(although luminous yellow are pretty good as well)
It was three in the morning and I was standing on the corner of a street in a hi-viz jacket with a cat rubbing itself against my legs. Further down the road I could just see Liz’s flashing bunny ears and in the distance I could see a snake of twinkling lights coming towards us. As they got closer I could see that they were all wearing pink tee-shirts. When they reached me I directed them round the corner and onward. It was the annual Midnight Walk for the Florence Nightingale Hospice. Most were walking steadily and chatting away although a couple of times someone not in a pink teeshirt weaved their way along the road and staggered off into the distance.
Five hours earlier we had been admiring the sunset as we headed to a briefing at Aylesbury College where we were given a pack with the route and photographs of where we were supposed to stand – they aim to have 100 marshal points over a ten mile route – approximately one every 200 yards so that each marshal is visible to the one before and the one after themselves. It doesn’t always work quite like that with corners and with road crossings needing one each side of the road but there are very few, if any, points on the route where the walkers won’t be able to see a marshal.
Some people were doing a five mile walk, heading back to the college after passing the Waterside Theatre, while the rest headed out on another loop round the town. Since they had well under 100 marshals most people were given two marshal points with the hope that after the back markers had passed them they would be able to get to their next marshal point before the front runners, I mean walkers. We were given two points on the ten mile loop which turned out to be too close together.
This year (after consulting their supporters) they had shortened the distance and changed the route and had agreed that men could participate (rather than just being marshals). So this year there was a sprinkling of men in fetching pink teeshirts although the vast majority of walkers were ladies of all ages.
We were told that it was not a race, but a walk and that no-one should pass the lead walkers. These were my daughter in law’s step-sisters and dressed in bright yellow so there was no missing them and a couple who did try to muscle past them were given short shrift. They set off at a cracking pace and I estimated that they would be at out first marshal point at about 1.30 so we had a coffee (not sure that was necessarily a good idea) and waited for a while in the college and headed to our alloted point just after 1.00.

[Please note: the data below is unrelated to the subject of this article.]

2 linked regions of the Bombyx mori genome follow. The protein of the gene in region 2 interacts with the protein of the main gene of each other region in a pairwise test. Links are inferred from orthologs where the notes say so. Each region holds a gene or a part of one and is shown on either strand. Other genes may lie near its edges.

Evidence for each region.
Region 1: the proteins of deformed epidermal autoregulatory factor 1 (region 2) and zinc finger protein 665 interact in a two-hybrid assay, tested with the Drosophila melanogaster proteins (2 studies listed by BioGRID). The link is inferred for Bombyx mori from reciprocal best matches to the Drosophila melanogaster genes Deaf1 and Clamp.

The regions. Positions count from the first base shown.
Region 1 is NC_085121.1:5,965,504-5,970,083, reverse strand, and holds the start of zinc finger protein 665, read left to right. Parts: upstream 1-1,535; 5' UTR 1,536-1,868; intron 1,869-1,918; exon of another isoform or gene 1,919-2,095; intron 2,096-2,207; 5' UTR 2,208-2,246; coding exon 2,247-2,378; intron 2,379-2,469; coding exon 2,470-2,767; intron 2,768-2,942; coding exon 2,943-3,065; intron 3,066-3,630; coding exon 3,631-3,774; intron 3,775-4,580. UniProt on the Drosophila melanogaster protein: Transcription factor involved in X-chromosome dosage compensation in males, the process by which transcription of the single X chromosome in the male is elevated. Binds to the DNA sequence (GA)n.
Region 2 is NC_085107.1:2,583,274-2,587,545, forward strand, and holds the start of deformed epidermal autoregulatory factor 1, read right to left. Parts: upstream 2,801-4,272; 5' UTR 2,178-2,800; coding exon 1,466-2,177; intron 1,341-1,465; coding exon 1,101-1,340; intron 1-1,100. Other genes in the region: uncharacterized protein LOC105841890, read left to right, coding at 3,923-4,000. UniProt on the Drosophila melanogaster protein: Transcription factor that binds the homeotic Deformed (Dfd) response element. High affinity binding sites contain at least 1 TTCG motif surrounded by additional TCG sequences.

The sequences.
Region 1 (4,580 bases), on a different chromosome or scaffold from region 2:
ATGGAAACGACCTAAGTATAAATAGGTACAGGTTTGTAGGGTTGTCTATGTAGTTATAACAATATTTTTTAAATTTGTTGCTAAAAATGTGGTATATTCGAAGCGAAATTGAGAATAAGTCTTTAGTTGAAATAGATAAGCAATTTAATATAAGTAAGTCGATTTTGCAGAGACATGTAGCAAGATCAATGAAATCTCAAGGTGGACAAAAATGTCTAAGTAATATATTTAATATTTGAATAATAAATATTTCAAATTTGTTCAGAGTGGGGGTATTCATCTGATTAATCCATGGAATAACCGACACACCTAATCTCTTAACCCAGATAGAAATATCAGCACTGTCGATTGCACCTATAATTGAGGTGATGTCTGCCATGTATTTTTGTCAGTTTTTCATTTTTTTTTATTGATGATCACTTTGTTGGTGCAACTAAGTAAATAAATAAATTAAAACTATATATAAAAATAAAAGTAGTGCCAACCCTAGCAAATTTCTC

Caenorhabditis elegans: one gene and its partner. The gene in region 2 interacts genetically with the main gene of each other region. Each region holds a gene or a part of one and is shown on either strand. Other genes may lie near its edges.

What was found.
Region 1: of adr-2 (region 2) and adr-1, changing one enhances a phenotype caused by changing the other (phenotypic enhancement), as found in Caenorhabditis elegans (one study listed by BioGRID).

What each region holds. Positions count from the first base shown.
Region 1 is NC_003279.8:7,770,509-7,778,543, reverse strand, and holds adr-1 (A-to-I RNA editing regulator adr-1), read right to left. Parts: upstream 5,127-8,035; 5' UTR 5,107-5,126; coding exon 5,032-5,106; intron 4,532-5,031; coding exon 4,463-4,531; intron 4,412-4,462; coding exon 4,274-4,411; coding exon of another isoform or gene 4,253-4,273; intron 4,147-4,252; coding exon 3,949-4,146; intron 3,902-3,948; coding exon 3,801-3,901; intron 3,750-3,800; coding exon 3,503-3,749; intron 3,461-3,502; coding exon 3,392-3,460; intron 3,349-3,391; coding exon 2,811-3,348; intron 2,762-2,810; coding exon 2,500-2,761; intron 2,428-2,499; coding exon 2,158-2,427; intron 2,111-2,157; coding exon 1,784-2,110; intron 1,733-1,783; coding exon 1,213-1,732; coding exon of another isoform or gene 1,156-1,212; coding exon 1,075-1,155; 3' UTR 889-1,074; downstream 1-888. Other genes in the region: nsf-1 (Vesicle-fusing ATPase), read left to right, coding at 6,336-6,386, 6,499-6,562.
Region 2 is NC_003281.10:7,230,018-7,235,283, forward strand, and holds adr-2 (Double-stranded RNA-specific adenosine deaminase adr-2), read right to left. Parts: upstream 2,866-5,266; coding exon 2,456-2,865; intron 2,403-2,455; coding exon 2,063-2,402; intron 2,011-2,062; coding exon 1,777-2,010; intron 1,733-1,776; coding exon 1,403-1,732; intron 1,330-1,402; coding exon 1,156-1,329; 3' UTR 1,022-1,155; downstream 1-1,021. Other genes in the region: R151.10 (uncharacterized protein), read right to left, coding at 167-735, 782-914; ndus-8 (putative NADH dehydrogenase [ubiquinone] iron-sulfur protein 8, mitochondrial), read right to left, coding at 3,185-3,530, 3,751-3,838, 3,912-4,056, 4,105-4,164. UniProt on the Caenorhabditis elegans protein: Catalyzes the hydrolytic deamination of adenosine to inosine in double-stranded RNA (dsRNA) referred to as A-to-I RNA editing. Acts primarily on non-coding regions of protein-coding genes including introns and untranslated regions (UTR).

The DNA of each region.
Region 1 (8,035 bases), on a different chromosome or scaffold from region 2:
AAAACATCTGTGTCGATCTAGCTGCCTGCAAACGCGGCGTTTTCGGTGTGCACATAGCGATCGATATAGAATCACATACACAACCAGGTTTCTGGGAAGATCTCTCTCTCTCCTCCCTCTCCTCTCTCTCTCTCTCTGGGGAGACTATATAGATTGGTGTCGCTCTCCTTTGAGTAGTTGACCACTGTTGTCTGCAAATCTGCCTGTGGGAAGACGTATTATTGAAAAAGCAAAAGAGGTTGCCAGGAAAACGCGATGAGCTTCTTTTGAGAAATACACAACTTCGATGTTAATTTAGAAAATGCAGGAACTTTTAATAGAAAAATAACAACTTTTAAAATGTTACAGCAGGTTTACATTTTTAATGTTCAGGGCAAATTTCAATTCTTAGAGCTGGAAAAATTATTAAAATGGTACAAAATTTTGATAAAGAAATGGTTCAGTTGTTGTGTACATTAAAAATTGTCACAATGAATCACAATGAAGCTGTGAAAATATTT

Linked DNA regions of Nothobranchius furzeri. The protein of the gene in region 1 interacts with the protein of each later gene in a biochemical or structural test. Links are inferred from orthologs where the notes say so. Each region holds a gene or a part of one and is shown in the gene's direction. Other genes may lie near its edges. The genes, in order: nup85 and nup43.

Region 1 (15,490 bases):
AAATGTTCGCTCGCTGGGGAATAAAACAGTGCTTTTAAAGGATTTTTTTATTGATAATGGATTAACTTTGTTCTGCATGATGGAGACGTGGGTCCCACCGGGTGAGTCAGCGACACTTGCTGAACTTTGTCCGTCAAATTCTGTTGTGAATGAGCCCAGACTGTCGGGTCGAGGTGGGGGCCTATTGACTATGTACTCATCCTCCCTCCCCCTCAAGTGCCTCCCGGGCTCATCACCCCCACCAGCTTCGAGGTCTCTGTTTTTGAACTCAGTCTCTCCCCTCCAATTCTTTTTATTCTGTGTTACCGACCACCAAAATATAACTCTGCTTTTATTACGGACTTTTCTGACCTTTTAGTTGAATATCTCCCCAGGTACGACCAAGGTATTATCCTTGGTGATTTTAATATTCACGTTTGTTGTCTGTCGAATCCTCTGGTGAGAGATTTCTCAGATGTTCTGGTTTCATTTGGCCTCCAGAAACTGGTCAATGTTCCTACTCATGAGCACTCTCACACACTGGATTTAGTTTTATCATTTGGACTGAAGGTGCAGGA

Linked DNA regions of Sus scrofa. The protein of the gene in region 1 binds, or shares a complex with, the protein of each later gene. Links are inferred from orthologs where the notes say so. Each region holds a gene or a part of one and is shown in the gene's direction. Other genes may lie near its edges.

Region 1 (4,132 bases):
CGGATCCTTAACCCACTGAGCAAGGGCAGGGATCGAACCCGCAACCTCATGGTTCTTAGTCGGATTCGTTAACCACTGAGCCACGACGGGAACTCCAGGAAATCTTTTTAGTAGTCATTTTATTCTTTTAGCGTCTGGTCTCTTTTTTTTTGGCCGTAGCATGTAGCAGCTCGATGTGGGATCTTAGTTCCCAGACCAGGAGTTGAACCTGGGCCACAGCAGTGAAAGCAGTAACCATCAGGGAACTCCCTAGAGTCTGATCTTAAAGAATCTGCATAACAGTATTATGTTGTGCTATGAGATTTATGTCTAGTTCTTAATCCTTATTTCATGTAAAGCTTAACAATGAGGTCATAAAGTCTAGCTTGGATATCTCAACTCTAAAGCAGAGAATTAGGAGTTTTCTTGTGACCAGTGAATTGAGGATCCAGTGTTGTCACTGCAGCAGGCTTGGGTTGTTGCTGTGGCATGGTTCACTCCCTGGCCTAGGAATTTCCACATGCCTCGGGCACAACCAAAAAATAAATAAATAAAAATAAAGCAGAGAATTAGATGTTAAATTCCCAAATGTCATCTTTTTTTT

My estimate of their arrival time was pretty close and soon there were animated pink groups walking past mostly with flashing bunny ears (I had some as well). One or two had coats over their teeshirts which made them less visible which wasn’t a problem if they were in the midst of a pack but would be if they were on their own. Pink teeshirts and flashing bunny ears were best! After about three-quarters of an hour the backmarker came through and we were free to depart to our next marshal point (after texting ‘Marshal Control’ to say they we were moving on – we had earlier texted to say that we had arrived at our spot).
Unfortunately the step-sisters had been stepping out rather too vigorously and as we approached our second marshal posts we saw them coming towards us. No worries, all seemed to be under control and a temporary marshal had been dispatched to our point. Sometime after three o’clock the back marker came through and we headed back to the college for a coffee and bacon butty (and a pee), not necessarily in that order. Quite a few people had already finished and there were some familiar faces at the next table which we couldn’t quite place until we realised that they were staff from CCHU.
There were over 500 walkers and they expected to raise over £40,000 for the hospice. As we had been last year we were impressed with the effort and organisation that had gone in to running this event – well done the Midnight Walk team! So as dawn broke we headed home to our beds.